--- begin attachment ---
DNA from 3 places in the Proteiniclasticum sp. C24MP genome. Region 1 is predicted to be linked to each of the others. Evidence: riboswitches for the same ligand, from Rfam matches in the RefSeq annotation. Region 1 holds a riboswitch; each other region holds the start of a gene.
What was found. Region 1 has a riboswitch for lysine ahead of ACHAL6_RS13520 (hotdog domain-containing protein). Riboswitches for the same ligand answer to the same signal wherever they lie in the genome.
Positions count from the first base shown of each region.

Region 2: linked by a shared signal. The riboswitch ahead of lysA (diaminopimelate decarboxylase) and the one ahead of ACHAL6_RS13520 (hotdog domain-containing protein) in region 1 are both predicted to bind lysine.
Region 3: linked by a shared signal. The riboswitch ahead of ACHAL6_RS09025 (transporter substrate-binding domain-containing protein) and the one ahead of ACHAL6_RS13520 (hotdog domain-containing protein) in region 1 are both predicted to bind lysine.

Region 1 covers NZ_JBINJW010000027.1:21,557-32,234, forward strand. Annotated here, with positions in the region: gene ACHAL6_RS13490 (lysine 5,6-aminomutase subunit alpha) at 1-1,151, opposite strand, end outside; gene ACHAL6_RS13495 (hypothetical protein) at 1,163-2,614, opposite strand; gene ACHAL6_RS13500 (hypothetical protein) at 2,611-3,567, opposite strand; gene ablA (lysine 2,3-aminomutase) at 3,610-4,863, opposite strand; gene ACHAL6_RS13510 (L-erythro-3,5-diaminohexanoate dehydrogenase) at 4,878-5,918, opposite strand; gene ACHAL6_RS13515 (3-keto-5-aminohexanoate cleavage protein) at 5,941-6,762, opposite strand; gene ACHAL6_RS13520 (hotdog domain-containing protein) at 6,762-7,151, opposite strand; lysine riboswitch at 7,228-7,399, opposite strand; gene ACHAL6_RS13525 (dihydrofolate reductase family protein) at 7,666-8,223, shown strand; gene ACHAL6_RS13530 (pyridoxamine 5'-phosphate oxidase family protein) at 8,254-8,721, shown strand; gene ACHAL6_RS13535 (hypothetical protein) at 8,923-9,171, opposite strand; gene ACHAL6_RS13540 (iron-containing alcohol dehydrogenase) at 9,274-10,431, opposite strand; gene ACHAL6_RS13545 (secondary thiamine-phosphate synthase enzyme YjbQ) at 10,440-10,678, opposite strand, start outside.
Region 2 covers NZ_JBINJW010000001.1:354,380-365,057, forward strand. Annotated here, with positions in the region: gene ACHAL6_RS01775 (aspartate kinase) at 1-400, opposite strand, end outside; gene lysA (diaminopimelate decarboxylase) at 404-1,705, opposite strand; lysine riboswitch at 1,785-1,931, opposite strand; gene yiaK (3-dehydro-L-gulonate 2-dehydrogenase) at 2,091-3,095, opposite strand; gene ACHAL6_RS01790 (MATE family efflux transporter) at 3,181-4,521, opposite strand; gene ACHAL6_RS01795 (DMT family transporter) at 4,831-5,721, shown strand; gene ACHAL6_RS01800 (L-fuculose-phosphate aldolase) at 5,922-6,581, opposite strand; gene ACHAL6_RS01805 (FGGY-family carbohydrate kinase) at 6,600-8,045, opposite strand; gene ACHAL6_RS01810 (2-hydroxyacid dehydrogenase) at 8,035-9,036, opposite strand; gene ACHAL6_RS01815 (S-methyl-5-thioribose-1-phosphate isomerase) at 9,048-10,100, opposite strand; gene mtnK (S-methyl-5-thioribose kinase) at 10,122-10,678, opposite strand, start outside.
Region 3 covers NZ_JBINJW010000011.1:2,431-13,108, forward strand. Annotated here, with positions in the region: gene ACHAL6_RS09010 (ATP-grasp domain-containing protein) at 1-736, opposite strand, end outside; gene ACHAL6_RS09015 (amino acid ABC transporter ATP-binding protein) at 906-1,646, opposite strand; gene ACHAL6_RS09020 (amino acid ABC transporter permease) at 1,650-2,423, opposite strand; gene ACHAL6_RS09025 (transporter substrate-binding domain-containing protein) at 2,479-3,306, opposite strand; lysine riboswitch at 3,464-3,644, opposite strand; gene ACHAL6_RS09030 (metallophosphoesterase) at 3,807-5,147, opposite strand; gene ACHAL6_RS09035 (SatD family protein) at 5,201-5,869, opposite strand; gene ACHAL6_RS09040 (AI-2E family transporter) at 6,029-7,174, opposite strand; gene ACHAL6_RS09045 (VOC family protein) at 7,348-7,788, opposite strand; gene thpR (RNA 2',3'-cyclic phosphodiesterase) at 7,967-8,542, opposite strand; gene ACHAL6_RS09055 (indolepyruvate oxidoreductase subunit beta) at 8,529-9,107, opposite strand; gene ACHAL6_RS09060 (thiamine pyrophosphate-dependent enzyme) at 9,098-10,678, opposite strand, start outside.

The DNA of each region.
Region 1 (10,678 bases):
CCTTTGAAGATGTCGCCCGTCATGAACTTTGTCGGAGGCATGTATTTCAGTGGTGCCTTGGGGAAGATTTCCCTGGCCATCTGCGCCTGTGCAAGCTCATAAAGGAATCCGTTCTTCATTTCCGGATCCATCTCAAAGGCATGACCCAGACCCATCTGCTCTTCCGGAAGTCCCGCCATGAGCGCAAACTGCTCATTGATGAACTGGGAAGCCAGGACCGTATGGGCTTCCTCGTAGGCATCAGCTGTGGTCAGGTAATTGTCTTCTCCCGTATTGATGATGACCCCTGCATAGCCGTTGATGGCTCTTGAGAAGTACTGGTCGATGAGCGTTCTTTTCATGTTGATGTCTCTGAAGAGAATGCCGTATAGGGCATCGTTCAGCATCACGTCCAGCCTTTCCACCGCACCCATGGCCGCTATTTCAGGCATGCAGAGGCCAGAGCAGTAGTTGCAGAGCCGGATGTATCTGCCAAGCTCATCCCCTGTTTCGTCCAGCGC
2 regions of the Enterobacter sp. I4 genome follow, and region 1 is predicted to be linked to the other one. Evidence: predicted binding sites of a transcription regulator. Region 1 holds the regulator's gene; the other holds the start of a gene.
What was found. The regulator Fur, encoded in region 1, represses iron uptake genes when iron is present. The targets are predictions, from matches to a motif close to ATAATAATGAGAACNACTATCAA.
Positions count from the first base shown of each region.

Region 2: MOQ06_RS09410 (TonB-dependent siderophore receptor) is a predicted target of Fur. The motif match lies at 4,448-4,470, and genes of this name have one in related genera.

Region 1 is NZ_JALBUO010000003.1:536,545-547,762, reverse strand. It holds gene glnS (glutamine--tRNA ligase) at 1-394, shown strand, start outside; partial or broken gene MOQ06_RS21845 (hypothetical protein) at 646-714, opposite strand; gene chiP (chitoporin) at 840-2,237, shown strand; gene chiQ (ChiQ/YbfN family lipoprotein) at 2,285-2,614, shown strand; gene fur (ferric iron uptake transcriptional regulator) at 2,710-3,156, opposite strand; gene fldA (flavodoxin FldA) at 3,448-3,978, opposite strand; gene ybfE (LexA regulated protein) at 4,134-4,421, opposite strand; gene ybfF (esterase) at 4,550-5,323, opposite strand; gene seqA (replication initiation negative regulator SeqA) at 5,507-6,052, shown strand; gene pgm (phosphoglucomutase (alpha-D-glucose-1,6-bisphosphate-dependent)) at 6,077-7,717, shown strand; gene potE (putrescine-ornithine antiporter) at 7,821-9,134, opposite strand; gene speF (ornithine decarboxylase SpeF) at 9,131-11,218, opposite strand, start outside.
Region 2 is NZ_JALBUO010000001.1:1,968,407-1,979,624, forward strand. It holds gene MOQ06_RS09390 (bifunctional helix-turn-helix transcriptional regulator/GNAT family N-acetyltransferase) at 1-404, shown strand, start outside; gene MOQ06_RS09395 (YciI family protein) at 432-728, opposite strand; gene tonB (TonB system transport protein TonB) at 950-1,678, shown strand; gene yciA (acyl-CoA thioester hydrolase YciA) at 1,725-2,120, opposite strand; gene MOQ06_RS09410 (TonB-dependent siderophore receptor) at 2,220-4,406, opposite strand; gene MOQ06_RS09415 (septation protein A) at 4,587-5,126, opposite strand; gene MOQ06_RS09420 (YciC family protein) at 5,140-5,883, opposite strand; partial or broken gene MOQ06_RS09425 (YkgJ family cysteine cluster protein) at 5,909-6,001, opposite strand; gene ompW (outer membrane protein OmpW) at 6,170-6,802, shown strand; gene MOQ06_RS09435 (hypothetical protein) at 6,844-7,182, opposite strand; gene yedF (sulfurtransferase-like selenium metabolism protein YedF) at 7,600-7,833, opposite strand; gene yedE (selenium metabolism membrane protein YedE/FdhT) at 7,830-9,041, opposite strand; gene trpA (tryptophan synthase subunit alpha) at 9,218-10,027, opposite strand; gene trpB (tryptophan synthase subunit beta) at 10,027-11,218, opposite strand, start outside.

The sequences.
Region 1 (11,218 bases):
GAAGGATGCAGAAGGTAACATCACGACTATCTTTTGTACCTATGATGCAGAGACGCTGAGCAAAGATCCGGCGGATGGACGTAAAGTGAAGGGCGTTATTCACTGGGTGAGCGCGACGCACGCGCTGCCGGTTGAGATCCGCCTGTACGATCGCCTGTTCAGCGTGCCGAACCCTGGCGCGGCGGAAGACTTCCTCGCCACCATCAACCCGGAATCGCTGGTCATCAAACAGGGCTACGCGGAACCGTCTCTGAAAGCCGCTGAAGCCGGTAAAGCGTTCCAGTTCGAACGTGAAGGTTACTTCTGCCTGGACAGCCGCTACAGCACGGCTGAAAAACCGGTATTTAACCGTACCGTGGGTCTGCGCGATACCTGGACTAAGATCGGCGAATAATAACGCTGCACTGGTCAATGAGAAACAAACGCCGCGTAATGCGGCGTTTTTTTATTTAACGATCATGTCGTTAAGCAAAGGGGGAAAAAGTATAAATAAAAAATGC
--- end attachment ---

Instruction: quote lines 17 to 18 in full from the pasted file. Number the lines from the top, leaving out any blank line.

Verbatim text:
Region 2 is NZ_JALBUO010000001.1:1,968,407-1,979,624, forward strand. It holds gene MOQ06_RS09390 (bifunctional helix-turn-helix transcriptional regulator/GNAT family N-acetyltransferase) at 1-404, shown strand, start outside; gene MOQ06_RS09395 (YciI family protein) at 432-728, opposite strand; gene tonB (TonB system transport protein TonB) at 950-1,678, shown strand; gene yciA (acyl-CoA thioester hydrolase YciA) at 1,725-2,120, opposite strand; gene MOQ06_RS09410 (TonB-dependent siderophore receptor) at 2,220-4,406, opposite strand; gene MOQ06_RS09415 (septation protein A) at 4,587-5,126, opposite strand; gene MOQ06_RS09420 (YciC family protein) at 5,140-5,883, opposite strand; partial or broken gene MOQ06_RS09425 (YkgJ family cysteine cluster protein) at 5,909-6,001, opposite strand; gene ompW (outer membrane protein OmpW) at 6,170-6,802, shown strand; gene MOQ06_RS09435 (hypothetical protein) at 6,844-7,182, opposite strand; gene yedF (sulfurtransferase-like selenium metabolism protein YedF) at 7,600-7,833, opposite strand; gene yedE (selenium metabolism membrane protein YedE/FdhT) at 7,830-9,041, opposite strand; gene trpA (tryptophan synthase subunit alpha) at 9,218-10,027, opposite strand; gene trpB (tryptophan synthase subunit beta) at 10,027-11,218, opposite strand, start outside.

The sequences.